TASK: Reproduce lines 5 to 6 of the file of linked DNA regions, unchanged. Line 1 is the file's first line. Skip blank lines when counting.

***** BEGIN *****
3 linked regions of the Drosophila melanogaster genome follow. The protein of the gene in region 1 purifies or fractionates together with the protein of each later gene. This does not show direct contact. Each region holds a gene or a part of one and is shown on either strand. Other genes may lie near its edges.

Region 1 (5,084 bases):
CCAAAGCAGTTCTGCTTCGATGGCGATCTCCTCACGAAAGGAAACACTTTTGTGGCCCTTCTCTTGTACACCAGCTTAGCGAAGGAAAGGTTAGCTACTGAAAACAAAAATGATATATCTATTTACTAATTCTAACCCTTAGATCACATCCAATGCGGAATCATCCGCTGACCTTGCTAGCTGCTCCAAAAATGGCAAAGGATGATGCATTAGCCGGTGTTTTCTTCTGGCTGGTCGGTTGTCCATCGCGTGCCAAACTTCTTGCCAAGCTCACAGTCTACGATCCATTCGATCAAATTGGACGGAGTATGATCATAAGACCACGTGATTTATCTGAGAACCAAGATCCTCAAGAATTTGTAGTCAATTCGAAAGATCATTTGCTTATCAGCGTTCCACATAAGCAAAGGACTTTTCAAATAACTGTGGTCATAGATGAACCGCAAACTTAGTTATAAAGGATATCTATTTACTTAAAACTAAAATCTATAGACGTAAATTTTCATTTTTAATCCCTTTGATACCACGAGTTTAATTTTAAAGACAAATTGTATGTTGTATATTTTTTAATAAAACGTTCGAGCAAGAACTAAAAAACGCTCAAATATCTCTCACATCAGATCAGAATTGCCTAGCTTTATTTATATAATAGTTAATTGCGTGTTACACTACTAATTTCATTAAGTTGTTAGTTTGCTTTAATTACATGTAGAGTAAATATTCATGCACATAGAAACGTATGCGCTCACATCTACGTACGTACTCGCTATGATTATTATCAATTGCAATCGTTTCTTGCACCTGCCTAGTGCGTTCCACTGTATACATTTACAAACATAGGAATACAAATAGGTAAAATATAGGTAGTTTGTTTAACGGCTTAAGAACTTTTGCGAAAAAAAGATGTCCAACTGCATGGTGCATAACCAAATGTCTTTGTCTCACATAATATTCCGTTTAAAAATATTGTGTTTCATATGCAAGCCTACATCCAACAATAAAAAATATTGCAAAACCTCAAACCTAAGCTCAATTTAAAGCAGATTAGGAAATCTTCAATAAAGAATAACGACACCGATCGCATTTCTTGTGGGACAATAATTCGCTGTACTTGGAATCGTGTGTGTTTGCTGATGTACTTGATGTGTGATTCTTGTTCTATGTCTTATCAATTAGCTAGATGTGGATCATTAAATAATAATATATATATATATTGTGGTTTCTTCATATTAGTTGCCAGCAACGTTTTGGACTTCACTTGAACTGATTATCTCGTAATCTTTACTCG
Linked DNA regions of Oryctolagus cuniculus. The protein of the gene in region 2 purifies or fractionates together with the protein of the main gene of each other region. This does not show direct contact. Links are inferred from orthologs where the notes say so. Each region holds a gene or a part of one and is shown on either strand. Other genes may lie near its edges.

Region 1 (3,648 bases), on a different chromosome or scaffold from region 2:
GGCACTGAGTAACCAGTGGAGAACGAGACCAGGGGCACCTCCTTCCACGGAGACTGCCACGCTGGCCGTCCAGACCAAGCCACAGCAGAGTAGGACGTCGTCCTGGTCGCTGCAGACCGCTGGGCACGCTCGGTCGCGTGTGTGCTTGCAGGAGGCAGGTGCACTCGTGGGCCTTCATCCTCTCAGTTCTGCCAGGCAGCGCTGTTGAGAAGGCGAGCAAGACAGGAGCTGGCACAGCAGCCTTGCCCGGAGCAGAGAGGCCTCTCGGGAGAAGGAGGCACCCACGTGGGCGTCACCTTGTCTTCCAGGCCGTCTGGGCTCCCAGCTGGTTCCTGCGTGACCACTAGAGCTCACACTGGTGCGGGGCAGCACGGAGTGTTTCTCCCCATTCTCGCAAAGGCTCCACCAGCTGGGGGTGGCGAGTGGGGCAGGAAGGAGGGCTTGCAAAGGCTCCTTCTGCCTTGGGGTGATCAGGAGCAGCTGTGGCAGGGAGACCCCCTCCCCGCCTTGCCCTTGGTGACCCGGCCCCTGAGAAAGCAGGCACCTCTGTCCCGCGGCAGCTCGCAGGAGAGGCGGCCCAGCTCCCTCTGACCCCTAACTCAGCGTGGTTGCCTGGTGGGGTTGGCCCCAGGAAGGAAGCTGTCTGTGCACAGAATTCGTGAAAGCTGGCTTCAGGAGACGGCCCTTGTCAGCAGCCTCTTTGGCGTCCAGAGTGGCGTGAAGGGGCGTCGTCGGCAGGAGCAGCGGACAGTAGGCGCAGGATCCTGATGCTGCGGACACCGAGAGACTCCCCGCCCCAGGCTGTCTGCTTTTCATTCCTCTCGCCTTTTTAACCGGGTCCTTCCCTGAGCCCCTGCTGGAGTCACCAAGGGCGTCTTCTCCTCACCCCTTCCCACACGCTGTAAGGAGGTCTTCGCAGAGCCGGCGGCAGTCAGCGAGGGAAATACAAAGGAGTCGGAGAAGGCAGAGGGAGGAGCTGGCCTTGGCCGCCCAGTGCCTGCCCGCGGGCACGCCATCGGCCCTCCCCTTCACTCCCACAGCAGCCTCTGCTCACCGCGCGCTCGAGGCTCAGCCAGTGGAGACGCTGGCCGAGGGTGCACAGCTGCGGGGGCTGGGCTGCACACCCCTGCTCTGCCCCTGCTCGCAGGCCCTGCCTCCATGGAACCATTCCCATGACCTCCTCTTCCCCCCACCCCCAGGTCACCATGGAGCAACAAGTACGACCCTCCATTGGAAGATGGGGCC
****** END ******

Region 1 (3,648 bases), on a different chromosome or scaffold from region 2:
GGCACTGAGTAACCAGTGGAGAACGAGACCAGGGGCACCTCCTTCCACGGAGACTGCCACGCTGGCCGTCCAGACCAAGCCACAGCAGAGTAGGACGTCGTCCTGGTCGCTGCAGACCGCTGGGCACGCTCGGTCGCGTGTGTGCTTGCAGGAGGCAGGTGCACTCGTGGGCCTTCATCCTCTCAGTTCTGCCAGGCAGCGCTGTTGAGAAGGCGAGCAAGACAGGAGCTGGCACAGCAGCCTTGCCCGGAGCAGAGAGGCCTCTCGGGAGAAGGAGGCACCCACGTGGGCGTCACCTTGTCTTCCAGGCCGTCTGGGCTCCCAGCTGGTTCCTGCGTGACCACTAGAGCTCACACTGGTGCGGGGCAGCACGGAGTGTTTCTCCCCATTCTCGCAAAGGCTCCACCAGCTGGGGGTGGCGAGTGGGGCAGGAAGGAGGGCTTGCAAAGGCTCCTTCTGCCTTGGGGTGATCAGGAGCAGCTGTGGCAGGGAGACCCCCTCCCCGCCTTGCCCTTGGTGACCCGGCCCCTGAGAAAGCAGGCACCTCTGTCCCGCGGCAGCTCGCAGGAGAGGCGGCCCAGCTCCCTCTGACCCCTAACTCAGCGTGGTTGCCTGGTGGGGTTGGCCCCAGGAAGGAAGCTGTCTGTGCACAGAATTCGTGAAAGCTGGCTTCAGGAGACGGCCCTTGTCAGCAGCCTCTTTGGCGTCCAGAGTGGCGTGAAGGGGCGTCGTCGGCAGGAGCAGCGGACAGTAGGCGCAGGATCCTGATGCTGCGGACACCGAGAGACTCCCCGCCCCAGGCTGTCTGCTTTTCATTCCTCTCGCCTTTTTAACCGGGTCCTTCCCTGAGCCCCTGCTGGAGTCACCAAGGGCGTCTTCTCCTCACCCCTTCCCACACGCTGTAAGGAGGTCTTCGCAGAGCCGGCGGCAGTCAGCGAGGGAAATACAAAGGAGTCGGAGAAGGCAGAGGGAGGAGCTGGCCTTGGCCGCCCAGTGCCTGCCCGCGGGCACGCCATCGGCCCTCCCCTTCACTCCCACAGCAGCCTCTGCTCACCGCGCGCTCGAGGCTCAGCCAGTGGAGACGCTGGCCGAGGGTGCACAGCTGCGGGGGCTGGGCTGCACACCCCTGCTCTGCCCCTGCTCGCAGGCCCTGCCTCCATGGAACCATTCCCATGACCTCCTCTTCCCCCCACCCCCAGGTCACCATGGAGCAACAAGTACGACCCTCCATTGGAAGATGGGGCC